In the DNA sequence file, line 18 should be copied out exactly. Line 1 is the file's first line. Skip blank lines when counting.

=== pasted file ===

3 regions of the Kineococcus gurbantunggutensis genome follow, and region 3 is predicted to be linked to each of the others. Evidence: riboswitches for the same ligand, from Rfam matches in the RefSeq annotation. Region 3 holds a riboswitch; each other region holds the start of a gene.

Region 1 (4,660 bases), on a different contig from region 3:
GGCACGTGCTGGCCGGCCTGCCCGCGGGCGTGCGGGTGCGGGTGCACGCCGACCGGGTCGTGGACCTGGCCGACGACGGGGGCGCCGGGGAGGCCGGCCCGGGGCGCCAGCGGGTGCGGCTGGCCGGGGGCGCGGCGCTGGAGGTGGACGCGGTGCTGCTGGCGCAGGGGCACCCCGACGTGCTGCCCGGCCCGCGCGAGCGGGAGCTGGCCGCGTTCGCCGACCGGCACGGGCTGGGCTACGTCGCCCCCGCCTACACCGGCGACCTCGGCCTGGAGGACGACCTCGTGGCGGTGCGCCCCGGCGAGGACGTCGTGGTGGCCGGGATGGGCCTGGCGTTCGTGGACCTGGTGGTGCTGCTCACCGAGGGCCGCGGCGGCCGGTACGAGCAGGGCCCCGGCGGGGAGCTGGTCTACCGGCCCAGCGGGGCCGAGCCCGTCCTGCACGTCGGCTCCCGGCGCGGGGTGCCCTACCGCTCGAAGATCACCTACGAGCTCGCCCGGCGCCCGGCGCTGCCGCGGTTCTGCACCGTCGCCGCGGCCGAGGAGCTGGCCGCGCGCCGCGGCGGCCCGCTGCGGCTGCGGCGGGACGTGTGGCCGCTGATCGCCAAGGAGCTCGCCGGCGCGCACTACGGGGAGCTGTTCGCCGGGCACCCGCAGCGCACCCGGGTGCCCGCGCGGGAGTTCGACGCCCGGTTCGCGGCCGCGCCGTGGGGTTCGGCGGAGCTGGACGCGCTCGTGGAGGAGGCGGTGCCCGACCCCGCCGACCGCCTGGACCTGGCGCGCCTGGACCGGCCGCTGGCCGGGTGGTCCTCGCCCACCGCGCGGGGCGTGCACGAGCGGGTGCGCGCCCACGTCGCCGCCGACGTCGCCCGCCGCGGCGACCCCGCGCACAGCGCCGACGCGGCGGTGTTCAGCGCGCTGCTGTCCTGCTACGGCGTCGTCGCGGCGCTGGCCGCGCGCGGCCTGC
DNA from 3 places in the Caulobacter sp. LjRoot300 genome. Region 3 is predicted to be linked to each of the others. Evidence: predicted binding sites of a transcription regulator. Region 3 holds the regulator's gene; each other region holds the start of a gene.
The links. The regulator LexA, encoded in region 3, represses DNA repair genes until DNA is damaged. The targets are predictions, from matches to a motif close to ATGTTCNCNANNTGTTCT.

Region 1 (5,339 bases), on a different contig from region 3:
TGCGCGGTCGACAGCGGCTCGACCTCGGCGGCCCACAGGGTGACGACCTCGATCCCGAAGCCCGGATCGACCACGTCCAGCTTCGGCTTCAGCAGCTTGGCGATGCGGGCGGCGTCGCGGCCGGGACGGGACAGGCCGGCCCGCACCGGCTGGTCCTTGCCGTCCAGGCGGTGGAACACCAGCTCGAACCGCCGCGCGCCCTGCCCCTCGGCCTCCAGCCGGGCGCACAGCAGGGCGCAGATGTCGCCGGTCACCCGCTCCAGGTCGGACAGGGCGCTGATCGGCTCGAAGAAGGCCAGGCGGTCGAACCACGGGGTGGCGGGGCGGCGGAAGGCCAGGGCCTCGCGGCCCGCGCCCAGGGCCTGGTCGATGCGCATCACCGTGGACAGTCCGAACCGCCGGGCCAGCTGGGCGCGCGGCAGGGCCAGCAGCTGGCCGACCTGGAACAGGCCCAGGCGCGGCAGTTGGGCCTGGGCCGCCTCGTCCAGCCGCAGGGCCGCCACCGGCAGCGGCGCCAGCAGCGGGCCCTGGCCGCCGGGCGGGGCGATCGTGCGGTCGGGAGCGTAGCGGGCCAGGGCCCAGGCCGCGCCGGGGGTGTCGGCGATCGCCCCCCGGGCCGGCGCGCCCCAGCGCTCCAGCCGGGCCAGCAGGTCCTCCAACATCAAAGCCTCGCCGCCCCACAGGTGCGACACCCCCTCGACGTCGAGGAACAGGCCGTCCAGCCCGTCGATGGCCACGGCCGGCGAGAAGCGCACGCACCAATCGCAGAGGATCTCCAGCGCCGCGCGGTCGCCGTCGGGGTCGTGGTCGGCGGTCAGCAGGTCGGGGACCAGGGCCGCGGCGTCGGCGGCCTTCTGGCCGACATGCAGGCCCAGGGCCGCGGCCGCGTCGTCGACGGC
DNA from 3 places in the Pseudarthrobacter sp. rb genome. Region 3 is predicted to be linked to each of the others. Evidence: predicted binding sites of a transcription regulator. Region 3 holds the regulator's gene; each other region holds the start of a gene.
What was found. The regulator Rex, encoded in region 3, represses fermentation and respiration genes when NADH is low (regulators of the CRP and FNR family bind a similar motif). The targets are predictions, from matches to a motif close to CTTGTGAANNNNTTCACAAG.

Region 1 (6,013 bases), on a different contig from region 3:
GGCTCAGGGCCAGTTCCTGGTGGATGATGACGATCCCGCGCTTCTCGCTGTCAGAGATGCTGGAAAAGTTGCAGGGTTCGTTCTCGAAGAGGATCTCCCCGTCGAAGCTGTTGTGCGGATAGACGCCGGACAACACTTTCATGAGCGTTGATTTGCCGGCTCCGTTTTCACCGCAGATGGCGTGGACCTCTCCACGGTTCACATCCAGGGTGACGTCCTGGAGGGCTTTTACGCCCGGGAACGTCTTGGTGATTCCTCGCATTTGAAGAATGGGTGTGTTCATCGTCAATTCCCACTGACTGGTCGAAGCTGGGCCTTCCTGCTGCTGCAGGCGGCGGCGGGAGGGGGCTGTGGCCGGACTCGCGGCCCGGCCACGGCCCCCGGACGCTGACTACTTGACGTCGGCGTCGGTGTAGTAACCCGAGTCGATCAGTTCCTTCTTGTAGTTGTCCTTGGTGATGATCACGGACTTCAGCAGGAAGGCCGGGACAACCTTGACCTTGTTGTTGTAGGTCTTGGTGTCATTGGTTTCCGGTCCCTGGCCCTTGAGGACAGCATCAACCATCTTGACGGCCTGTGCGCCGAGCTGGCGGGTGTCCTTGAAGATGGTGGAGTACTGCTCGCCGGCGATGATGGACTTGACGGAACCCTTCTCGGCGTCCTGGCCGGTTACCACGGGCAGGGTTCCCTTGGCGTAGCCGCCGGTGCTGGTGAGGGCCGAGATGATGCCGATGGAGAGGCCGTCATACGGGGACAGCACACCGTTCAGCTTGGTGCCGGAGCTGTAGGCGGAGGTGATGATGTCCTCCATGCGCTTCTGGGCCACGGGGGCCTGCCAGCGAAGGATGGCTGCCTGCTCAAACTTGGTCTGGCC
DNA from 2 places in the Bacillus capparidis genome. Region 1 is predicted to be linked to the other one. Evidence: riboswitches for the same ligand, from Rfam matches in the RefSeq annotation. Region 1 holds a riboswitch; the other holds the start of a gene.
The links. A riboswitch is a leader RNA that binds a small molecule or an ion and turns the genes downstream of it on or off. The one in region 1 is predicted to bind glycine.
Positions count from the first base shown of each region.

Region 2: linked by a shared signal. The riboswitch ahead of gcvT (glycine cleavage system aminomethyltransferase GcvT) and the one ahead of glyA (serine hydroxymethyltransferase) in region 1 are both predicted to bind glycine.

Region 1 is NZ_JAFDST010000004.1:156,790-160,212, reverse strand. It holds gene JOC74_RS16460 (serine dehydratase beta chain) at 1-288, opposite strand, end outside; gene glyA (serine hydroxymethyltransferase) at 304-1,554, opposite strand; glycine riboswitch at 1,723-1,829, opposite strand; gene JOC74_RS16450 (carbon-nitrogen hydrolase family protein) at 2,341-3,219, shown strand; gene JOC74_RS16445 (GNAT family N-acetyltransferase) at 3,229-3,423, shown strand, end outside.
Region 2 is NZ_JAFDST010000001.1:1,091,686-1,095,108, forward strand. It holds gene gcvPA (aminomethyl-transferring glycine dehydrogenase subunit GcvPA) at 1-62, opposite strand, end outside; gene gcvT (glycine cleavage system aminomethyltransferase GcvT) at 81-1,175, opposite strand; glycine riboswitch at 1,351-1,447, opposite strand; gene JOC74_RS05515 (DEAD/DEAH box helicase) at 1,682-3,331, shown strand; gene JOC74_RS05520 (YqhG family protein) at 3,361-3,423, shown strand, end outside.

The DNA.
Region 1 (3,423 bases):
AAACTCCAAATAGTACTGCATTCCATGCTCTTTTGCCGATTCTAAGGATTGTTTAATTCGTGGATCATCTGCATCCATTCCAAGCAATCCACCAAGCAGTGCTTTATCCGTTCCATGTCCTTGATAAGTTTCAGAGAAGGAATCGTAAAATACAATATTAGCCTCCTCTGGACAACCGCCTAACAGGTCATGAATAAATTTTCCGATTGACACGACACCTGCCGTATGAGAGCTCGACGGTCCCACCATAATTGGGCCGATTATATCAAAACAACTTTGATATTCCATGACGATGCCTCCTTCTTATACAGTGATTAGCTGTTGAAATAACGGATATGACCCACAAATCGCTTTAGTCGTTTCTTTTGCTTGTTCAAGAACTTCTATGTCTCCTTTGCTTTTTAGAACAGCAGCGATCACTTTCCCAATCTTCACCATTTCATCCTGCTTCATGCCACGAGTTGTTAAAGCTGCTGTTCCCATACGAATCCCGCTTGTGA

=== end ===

The DNA.